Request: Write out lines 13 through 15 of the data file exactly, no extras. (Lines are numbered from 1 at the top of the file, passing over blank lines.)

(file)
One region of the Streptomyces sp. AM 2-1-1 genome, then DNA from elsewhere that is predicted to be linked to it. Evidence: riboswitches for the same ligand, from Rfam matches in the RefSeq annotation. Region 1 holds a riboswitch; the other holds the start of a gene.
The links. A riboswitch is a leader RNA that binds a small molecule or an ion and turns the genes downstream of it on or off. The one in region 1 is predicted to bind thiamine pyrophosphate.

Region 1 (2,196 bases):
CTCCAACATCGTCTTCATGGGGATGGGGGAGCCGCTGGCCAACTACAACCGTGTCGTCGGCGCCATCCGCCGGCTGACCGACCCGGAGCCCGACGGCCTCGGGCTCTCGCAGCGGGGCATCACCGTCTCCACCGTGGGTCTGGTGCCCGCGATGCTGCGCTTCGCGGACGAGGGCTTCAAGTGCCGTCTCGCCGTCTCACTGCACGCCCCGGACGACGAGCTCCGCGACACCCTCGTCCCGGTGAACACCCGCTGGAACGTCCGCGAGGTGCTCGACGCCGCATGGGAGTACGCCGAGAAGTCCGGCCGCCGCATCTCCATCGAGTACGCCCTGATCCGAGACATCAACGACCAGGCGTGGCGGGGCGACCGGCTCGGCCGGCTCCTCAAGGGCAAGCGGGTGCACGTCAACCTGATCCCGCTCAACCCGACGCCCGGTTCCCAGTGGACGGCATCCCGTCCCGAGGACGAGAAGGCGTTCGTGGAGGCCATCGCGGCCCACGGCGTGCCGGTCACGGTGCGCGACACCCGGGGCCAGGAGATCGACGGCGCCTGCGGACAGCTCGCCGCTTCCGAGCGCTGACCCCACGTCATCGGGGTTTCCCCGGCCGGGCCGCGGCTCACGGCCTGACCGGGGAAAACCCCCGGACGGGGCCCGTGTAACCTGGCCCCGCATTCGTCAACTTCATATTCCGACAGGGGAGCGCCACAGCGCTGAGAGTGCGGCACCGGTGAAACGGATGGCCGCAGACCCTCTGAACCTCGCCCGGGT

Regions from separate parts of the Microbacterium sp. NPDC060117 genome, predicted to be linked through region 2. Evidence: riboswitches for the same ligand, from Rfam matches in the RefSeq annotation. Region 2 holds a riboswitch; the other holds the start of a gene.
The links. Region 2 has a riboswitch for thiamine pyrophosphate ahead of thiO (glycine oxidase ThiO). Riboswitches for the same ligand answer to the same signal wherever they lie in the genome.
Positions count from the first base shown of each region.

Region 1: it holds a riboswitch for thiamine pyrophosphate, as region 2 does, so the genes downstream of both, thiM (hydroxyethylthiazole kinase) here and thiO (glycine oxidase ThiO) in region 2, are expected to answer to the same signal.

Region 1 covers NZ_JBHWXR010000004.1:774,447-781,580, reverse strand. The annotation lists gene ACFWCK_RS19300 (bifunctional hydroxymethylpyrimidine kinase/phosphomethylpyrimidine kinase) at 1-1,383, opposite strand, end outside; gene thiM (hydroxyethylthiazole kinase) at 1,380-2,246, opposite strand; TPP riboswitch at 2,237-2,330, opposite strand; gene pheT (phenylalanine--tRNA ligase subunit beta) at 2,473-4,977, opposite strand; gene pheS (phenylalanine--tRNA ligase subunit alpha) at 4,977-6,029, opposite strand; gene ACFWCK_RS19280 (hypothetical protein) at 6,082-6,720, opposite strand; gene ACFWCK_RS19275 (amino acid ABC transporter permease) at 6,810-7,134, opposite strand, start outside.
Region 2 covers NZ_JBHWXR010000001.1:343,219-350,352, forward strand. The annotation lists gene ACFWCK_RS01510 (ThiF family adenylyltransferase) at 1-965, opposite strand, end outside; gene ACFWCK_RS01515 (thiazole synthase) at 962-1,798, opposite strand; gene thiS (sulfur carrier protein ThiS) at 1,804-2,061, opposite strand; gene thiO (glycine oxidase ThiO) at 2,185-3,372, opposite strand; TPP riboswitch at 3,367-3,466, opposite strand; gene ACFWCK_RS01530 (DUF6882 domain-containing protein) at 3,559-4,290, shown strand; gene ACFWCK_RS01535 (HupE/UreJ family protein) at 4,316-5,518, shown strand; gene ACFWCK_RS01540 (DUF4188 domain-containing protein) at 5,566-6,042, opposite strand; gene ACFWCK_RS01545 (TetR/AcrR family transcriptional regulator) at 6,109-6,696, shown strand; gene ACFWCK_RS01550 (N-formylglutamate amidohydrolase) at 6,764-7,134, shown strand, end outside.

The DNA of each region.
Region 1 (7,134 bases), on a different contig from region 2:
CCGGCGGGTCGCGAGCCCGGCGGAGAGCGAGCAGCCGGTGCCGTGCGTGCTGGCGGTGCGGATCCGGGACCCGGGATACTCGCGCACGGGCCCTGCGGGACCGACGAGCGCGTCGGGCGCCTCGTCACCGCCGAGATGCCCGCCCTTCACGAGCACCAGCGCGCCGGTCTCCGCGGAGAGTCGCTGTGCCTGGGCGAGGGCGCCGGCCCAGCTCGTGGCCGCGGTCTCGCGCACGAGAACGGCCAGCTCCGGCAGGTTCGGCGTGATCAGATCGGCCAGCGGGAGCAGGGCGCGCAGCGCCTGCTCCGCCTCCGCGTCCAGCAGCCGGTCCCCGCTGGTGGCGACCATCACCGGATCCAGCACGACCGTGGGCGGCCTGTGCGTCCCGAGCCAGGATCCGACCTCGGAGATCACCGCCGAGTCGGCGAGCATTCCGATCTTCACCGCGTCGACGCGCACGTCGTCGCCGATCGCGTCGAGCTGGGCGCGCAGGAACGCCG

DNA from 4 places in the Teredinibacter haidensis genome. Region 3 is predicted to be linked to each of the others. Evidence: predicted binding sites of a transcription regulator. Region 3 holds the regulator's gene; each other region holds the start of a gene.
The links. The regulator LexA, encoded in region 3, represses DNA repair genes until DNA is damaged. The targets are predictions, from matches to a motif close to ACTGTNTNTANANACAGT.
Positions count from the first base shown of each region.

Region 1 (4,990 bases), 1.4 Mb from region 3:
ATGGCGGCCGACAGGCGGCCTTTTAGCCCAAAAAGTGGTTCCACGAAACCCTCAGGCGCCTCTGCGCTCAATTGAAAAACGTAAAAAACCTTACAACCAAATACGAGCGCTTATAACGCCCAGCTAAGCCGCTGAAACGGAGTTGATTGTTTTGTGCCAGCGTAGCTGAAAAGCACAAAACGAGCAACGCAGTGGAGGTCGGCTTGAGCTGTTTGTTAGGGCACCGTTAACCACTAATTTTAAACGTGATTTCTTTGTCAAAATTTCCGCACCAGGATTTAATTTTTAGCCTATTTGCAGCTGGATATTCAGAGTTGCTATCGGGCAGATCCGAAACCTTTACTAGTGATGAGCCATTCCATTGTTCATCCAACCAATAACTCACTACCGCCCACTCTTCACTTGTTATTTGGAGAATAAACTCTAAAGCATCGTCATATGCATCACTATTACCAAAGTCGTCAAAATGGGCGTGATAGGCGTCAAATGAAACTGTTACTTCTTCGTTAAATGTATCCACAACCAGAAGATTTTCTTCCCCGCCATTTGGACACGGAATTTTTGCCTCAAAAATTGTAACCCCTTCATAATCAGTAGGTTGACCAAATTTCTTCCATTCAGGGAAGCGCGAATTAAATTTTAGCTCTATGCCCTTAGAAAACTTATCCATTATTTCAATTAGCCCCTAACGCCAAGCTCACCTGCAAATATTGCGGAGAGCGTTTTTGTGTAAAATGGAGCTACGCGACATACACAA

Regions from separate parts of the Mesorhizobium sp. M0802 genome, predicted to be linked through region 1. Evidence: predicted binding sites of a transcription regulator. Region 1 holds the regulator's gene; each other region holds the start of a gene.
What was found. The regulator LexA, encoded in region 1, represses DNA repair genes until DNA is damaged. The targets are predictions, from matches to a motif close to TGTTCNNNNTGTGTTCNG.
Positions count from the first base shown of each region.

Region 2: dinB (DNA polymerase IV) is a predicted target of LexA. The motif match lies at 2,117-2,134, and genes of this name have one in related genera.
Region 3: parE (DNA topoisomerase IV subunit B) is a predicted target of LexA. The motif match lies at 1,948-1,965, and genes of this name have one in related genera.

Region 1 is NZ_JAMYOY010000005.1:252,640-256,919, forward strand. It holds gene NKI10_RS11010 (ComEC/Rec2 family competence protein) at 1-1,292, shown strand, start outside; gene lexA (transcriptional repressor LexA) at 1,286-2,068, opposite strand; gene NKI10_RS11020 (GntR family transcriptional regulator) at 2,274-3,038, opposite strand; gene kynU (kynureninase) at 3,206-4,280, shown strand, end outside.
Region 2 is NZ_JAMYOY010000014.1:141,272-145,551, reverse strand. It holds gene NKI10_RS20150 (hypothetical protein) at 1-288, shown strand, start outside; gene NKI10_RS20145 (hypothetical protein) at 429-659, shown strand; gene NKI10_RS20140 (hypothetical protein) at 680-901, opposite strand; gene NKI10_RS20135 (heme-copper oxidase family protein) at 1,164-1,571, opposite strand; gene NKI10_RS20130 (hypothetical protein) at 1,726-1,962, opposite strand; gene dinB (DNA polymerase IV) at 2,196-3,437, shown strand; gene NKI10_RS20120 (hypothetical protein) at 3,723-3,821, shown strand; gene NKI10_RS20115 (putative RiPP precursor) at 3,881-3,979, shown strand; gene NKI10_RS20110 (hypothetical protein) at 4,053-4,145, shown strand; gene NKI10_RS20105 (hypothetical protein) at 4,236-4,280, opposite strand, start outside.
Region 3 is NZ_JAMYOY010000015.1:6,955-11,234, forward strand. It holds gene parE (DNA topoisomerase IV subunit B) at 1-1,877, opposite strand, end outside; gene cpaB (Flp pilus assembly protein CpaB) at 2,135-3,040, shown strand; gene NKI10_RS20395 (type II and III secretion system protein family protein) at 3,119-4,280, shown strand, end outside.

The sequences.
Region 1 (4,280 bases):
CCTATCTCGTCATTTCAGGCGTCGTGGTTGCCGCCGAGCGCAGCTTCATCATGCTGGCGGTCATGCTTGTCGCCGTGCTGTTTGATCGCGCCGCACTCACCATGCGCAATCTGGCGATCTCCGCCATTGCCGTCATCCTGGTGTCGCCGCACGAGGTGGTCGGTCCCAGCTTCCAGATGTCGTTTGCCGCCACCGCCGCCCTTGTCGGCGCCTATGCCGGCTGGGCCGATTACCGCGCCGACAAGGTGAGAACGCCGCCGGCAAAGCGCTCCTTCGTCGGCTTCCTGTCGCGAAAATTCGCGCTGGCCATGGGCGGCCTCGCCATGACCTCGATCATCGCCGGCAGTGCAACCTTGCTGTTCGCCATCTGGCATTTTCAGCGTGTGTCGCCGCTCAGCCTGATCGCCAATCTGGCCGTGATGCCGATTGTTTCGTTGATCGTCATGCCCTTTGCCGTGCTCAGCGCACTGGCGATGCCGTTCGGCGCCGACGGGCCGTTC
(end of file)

CCGGCGGGTCGCGAGCCCGGCGGAGAGCGAGCAGCCGGTGCCGTGCGTGCTGGCGGTGCGGATCCGGGACCCGGGATACTCGCGCACGGGCCCTGCGGGACCGACGAGCGCGTCGGGCGCCTCGTCACCGCCGAGATGCCCGCCCTTCACGAGCACCAGCGCGCCGGTCTCCGCGGAGAGTCGCTGTGCCTGGGCGAGGGCGCCGGCCCAGCTCGTGGCCGCGGTCTCGCGCACGAGAACGGCCAGCTCCGGCAGGTTCGGCGTGATCAGATCGGCCAGCGGGAGCAGGGCGCGCAGCGCCTGCTCCGCCTCCGCGTCCAGCAGCCGGTCCCCGCTGGTGGCGACCATCACCGGATCCAGCACGACCGTGGGCGGCCTGTGCGTCCCGAGCCAGGATCCGACCTCGGAGATCACCGCCGAGTCGGCGAGCATTCCGATCTTCACCGCGTCGACGCGCACGTCGTCGCCGATCGCGTCGAGCTGGGCGCGCAGGAACGCCG

DNA from 4 places in the Teredinibacter haidensis genome. Region 3 is predicted to be linked to each of the others. Evidence: predicted binding sites of a transcription regulator. Region 3 holds the regulator's gene; each other region holds the start of a gene.
The links. The regulator LexA, encoded in region 3, represses DNA repair genes until DNA is damaged. The targets are predictions, from matches to a motif close to ACTGTNTNTANANACAGT.